Software Buyers Not Liable For Trade Secrets In Compiled Source Code
from the good-ruling dept
Mark B points us to an interesting and well-written ruling in a lawsuit where Silvaco Data Systems lost its argument that Intel and others could be found liable for violating Silvaco’s trade secrets, because those companies purchased software from another company who had violated Silvaco’s trade secrets.
The quick background is that another company — Circuit Semantics Inc., (CSI) — has apparently used trade secrets from Silvaco in creating its software. Silvaco won its lawsuit against Circuit Semantics, barring further sale of its code. Silvaco then sued buyers of CSI’s code, including Intel, claiming that they, via CSI, had also violated Silvaco’s trade secrets. The ruling against Silvaco is well argued and smashes Silvaco’s argument — noting the difference between the source code, which contained the trade secrets, and the compiled software, which Intel obtained. The judge points out how silly Silvaco’s arguments are repeatedly, calling one of the main arguments “a smokescreen, a red herring, a straw man,” and later saying of Silvaco’s argument: “strained is too small a word to describe Silvaco’s argument.” You can read the full decision here:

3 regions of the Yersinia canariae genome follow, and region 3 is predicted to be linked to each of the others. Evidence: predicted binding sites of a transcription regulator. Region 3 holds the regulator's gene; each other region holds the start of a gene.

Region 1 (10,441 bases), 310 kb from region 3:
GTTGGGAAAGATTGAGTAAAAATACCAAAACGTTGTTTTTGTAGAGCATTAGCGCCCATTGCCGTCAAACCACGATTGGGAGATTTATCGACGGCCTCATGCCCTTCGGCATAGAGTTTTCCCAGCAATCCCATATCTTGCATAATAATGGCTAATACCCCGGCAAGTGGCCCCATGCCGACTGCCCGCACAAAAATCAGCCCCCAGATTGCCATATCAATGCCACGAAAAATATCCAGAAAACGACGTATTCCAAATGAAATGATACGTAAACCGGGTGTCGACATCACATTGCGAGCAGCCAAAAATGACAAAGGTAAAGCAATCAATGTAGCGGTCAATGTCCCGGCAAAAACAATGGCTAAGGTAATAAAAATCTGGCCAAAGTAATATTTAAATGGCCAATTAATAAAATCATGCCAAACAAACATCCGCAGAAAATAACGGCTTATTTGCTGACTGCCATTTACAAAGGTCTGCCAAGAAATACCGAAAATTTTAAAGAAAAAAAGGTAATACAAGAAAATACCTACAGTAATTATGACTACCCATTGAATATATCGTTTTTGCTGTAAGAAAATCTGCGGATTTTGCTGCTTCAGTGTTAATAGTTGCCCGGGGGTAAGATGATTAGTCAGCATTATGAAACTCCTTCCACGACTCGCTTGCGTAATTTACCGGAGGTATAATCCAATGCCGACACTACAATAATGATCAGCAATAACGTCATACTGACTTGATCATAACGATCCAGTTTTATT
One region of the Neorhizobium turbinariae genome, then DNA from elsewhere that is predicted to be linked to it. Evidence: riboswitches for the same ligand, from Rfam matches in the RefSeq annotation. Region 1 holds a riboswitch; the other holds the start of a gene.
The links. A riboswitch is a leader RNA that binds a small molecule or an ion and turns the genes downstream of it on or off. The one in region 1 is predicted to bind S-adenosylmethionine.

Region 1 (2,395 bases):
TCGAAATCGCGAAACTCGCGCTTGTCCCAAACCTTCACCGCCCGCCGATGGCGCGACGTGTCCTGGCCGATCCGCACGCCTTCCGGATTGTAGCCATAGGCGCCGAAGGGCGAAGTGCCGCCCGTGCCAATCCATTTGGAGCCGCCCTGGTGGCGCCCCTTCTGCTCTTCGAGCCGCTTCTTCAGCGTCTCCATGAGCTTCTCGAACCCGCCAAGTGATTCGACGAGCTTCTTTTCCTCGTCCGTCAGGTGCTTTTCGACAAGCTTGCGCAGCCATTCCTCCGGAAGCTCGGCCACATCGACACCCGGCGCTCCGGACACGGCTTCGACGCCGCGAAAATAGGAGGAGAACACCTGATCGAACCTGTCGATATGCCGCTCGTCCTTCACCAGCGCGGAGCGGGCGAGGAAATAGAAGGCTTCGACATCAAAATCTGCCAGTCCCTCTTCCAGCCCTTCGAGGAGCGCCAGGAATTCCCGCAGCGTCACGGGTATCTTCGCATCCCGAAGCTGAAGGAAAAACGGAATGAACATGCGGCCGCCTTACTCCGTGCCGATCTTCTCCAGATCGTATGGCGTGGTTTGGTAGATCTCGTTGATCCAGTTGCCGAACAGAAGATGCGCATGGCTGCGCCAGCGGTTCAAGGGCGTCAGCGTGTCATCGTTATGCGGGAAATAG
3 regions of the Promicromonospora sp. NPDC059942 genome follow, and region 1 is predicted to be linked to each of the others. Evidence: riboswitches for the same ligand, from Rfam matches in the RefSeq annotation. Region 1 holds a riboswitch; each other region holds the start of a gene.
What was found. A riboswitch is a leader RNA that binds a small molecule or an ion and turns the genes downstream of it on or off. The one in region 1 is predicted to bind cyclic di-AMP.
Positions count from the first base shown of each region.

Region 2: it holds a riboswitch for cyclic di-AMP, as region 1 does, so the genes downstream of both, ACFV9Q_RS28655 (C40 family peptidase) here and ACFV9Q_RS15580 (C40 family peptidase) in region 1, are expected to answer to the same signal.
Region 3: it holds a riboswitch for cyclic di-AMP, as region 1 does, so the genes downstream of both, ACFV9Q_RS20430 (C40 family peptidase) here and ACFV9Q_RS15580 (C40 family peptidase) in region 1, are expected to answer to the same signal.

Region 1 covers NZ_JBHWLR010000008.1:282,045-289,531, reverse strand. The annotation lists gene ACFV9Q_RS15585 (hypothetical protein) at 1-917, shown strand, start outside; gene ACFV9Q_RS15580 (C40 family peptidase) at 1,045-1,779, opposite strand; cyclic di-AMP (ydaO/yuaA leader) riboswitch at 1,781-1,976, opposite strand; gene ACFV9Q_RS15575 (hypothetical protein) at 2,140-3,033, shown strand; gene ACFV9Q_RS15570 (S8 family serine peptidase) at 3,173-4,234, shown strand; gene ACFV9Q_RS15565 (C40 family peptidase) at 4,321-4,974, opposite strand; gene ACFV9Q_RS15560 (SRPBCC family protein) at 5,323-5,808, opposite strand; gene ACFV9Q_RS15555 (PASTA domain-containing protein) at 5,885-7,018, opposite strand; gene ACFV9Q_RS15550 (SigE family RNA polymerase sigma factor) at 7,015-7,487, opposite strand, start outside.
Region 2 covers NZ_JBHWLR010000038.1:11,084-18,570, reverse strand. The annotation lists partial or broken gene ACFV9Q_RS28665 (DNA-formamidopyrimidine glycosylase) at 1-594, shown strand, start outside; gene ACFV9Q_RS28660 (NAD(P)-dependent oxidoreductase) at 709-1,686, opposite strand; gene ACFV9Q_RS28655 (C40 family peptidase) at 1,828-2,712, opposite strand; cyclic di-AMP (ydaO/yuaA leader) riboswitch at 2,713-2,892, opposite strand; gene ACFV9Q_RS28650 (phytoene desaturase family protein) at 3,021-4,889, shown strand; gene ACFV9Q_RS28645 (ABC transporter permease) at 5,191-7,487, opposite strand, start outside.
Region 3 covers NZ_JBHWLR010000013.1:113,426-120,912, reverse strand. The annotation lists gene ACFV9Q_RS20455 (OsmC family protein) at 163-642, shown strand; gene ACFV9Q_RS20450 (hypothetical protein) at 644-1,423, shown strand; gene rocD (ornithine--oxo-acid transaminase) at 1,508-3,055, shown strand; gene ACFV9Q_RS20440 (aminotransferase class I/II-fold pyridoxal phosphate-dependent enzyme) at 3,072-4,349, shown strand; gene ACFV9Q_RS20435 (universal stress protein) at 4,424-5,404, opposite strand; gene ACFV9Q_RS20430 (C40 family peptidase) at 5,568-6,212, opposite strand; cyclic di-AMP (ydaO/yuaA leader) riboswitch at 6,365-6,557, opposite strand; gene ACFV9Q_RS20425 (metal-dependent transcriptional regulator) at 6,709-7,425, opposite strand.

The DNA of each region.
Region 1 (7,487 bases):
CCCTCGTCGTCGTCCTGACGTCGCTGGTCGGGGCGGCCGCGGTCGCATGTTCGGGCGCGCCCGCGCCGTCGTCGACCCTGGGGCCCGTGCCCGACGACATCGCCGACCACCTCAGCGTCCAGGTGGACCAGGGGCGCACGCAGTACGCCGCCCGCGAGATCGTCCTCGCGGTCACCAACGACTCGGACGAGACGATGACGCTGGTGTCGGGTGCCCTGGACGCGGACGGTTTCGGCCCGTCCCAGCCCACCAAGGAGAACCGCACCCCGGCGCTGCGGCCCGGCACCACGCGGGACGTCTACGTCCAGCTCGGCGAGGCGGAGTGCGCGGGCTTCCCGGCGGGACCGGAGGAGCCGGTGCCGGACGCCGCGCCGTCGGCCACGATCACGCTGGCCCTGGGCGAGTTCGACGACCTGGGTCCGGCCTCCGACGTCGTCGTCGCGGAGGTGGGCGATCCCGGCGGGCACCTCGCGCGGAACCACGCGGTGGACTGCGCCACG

Although this case was decided largely on the pleadings, it has somehow generated an appendix over 8000 pages in length. Seldom have so many trees died for so little. We see three causes for this wretched excess….
It then goes on to detail three different bad choices made by the lawyers which made the filings so ridiculously large. Basically, the lawyers seemed to throw in all sorts of things that weren’t necessary, and which the judges could have easily been pointed to that information to retrieve on their own.